- The Washington Times - Wednesday, July 1, 2009


Sen. Jeff Sessions, Alabama Republican, explained well why judges must not use foreign laws to interpret the U.S. Constitution (“Our laws, not foreign laws,” Opinion, Tuesday).

When Supreme Court justices take office, they take an oath that includes these words: “I do solemnly swear (or affirm) that I will support and defend the Constitution of the United States.” This Constitution, which the justices have bound themselves to defend, is not anything a justice says it is - any more than an ordinary criminal might claim that, by his own interpretation, he didn’t violate the law.

The Constitution is a document with specific and binding words, and the words are relatively clear, even common sense. A specific word may become obsolete over time, but its meaning is never obsolete.

The same Article VI that requires the justices to “support this Constitution” also declares that “This Constitution” - plus U.S. laws and treaties - are “the supreme Law of the Land.” This article forbids justices from following any foreign law instead of the Constitution and U.S. law exclusively. For a justice to follow the law of any foreign country is to violate the oath by which the justice is bound. The majority opinion in the case of Roper v. Simmons, mentioned by Mr. Sessions, is a good example of such a violation.

It is no answer to claim that there are different “theories” of constitutional interpretation. Of course there are. It is even less of an answer that the Constitution must apply to “the times.” Of course it must. The question is whether adhering to foreign law instead of to the Constitution’s own provisions is an impeachable offense.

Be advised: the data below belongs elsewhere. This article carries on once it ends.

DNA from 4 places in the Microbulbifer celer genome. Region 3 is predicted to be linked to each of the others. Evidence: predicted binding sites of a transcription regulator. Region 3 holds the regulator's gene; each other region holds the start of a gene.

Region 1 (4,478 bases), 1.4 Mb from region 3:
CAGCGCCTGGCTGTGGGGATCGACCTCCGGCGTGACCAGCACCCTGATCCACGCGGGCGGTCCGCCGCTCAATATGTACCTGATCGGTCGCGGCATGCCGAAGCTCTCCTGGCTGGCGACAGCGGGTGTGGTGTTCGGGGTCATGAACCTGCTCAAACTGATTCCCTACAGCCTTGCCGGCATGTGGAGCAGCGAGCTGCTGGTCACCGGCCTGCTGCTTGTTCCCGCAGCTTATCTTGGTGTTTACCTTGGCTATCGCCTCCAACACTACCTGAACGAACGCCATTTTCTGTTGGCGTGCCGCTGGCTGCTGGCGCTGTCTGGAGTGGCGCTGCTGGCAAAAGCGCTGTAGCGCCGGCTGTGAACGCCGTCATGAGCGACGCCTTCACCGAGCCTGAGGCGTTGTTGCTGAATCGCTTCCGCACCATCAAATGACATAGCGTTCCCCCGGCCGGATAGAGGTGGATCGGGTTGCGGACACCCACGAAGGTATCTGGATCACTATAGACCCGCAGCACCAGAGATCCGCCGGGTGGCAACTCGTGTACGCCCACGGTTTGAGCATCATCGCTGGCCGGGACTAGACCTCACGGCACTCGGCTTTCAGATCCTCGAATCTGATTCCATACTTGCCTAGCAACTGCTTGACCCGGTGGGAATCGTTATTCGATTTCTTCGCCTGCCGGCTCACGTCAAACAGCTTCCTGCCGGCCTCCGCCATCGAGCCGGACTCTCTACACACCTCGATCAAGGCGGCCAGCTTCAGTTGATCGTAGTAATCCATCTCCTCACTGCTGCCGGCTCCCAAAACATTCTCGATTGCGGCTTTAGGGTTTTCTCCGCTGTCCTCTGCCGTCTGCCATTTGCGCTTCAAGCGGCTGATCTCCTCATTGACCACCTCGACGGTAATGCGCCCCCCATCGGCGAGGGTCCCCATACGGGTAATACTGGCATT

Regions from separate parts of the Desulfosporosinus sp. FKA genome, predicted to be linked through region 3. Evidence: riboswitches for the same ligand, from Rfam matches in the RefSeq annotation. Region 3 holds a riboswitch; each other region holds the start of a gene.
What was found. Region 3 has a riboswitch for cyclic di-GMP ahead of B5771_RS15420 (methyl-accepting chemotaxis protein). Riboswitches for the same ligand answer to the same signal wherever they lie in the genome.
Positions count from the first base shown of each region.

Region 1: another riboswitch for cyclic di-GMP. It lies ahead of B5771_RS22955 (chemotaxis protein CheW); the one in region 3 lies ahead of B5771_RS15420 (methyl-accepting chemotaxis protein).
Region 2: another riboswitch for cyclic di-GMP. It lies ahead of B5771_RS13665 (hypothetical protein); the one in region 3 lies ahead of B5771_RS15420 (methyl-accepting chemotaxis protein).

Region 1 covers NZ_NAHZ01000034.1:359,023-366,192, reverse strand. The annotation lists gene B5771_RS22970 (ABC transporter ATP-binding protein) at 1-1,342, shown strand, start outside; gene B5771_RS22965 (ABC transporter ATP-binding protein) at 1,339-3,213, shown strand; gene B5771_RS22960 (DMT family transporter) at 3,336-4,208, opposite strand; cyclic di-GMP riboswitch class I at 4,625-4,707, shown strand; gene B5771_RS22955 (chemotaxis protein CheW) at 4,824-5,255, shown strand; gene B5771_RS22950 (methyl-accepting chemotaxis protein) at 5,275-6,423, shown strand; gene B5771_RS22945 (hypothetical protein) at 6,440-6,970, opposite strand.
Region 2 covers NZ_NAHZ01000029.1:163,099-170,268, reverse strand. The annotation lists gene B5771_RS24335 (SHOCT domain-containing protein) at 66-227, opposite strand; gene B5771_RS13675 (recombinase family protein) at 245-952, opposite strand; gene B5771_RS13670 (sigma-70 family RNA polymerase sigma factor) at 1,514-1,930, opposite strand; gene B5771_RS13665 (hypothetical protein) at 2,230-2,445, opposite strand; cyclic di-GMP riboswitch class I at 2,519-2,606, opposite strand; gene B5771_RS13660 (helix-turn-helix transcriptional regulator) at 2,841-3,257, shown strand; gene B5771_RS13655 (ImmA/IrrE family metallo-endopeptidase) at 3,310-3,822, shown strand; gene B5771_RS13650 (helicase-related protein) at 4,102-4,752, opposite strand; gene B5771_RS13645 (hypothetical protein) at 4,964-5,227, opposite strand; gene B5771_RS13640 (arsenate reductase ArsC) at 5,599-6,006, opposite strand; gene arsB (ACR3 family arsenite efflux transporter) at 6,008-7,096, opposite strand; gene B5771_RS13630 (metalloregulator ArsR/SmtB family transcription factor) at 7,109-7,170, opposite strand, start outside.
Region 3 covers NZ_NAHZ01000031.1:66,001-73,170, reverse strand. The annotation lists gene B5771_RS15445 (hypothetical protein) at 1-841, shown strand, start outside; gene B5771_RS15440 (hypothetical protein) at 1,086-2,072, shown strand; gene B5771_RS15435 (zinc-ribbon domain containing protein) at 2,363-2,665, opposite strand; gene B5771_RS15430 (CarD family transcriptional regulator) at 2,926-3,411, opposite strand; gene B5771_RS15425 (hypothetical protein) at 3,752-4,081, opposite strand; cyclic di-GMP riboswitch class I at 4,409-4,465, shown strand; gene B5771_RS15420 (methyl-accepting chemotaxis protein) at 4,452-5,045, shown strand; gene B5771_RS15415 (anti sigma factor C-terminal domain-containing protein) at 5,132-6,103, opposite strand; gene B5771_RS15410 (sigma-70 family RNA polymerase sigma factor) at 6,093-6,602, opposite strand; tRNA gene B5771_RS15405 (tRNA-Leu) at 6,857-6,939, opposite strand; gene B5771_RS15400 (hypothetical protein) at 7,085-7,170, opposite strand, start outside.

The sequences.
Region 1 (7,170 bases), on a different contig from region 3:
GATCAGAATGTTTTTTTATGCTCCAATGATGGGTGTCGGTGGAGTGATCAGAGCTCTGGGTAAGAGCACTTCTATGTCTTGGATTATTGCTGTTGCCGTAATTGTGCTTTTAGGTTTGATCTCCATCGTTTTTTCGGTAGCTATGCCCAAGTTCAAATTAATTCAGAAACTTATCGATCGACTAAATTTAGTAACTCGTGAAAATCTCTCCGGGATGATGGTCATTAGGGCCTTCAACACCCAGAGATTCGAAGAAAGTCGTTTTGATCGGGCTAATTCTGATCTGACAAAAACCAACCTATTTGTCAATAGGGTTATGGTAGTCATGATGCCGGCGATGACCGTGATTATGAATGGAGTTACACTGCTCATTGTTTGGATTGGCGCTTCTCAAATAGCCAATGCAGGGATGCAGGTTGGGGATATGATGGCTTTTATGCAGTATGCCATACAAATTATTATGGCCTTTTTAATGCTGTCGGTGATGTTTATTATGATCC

Senators and congressmen also bind themselves by a similar oath to “support and defend the Constitution of the United States against all enemies, foreign and domestic.” Senators therefore have a duty to ensure that nominees whom they vote to confirm take their own oaths seriously.

It would be worthwhile for Mr. Sessions and others to walk Judge Sonia Sotomayor and every judicial nominee through a series of questions to test how well they understand that their official oath prohibits them from following foreign laws when deciding cases.

It would be worth learning whether Judge Sotomayor believes that adhering to other countries’ laws is an offense for which a justice can be impeached. It also would be invaluable to remind all citizens and officeholders that we owe a moral debt to the Constitution that has made us, in Mr. Sessions’ fine words, “the freest nation on Earth.”



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